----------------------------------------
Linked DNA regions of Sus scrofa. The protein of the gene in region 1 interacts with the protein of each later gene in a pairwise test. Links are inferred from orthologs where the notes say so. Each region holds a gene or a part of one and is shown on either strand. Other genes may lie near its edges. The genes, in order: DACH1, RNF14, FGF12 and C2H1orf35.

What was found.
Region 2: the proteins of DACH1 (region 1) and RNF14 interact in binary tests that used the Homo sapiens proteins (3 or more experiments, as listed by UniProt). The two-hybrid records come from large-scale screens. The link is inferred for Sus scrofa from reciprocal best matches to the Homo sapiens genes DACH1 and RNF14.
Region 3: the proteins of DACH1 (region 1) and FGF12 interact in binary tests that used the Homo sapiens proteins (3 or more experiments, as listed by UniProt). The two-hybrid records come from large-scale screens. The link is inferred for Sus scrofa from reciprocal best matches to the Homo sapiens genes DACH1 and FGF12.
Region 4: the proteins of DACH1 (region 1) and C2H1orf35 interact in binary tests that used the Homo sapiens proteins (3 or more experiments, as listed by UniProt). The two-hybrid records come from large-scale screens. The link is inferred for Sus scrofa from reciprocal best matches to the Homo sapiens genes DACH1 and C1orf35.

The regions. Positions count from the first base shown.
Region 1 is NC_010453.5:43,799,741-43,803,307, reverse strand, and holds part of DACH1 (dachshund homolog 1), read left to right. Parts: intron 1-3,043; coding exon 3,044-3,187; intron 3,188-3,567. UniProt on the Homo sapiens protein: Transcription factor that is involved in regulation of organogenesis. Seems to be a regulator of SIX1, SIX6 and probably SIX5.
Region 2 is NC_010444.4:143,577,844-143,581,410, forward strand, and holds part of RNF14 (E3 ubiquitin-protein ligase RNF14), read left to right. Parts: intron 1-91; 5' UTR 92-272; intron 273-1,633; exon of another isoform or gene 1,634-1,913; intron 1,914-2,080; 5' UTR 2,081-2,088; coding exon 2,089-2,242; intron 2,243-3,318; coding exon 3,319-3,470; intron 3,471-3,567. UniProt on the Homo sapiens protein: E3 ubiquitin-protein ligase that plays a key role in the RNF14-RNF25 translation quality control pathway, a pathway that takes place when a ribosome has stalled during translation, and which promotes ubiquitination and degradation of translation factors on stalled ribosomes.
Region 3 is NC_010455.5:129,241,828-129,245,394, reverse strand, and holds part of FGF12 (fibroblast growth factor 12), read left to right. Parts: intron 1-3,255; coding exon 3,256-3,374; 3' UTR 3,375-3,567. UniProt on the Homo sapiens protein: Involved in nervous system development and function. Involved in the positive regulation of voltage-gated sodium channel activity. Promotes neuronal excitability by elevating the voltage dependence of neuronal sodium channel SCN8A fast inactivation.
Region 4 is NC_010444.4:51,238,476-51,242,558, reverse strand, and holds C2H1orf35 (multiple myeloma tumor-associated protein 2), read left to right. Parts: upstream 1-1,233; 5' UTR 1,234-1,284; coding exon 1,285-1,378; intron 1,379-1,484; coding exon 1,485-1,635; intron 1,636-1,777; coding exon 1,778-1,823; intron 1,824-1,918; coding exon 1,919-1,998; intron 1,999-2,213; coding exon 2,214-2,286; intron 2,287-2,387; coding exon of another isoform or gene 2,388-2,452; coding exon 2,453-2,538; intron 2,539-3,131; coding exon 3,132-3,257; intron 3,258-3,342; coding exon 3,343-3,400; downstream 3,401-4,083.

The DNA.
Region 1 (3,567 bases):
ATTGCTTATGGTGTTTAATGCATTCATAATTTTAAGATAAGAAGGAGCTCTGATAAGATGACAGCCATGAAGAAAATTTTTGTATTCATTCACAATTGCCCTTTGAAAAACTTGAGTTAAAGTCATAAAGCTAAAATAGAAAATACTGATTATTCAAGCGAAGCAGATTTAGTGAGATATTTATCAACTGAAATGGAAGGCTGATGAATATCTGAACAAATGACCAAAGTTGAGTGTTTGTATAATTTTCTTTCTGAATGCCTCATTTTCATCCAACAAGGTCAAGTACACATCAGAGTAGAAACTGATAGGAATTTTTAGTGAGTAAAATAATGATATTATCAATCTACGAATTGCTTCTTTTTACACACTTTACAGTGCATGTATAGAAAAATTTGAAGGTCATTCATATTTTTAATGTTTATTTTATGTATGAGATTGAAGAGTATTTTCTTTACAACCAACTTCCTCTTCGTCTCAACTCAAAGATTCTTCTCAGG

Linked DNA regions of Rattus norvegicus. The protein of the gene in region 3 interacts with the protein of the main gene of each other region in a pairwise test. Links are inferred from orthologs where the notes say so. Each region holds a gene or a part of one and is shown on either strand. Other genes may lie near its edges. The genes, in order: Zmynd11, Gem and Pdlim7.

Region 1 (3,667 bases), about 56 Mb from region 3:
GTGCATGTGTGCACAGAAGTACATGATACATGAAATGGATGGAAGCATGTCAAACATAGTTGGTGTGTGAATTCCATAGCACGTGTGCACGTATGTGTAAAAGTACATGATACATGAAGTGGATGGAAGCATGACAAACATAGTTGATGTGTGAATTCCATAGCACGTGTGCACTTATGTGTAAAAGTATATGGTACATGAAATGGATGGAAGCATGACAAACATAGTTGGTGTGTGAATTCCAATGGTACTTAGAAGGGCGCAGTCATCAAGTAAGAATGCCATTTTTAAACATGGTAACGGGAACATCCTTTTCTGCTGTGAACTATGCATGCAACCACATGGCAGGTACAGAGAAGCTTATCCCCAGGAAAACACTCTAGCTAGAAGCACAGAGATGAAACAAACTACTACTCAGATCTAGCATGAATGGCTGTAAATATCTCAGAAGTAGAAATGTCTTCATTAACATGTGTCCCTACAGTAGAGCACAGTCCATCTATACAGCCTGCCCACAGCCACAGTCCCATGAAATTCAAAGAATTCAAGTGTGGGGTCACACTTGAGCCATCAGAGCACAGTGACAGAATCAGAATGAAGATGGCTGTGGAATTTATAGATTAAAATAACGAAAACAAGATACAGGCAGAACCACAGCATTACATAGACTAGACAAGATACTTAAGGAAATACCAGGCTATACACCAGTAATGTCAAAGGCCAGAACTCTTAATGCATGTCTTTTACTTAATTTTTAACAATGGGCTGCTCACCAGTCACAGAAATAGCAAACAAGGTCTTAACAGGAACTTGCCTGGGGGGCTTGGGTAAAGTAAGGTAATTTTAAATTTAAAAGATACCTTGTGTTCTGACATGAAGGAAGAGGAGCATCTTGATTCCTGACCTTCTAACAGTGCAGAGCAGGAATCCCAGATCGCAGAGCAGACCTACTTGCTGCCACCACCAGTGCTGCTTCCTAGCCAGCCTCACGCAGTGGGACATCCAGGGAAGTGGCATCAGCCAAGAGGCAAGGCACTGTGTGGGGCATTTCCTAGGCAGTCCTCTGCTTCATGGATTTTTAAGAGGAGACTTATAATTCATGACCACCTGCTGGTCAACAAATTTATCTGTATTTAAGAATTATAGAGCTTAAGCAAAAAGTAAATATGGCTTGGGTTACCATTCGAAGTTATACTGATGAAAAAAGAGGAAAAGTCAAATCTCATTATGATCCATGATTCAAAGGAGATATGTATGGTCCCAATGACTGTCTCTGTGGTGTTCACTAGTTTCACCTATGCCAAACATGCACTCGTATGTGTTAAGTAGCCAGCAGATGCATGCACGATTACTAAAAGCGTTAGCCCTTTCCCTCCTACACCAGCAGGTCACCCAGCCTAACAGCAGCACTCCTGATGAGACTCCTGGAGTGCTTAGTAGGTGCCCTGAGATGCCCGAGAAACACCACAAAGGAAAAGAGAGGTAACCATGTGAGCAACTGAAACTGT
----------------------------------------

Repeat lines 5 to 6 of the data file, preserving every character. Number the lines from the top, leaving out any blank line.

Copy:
Region 4: the proteins of DACH1 (region 1) and C2H1orf35 interact in binary tests that used the Homo sapiens proteins (3 or more experiments, as listed by UniProt). The two-hybrid records come from large-scale screens. The link is inferred for Sus scrofa from reciprocal best matches to the Homo sapiens genes DACH1 and C1orf35.

The regions. Positions count from the first base shown.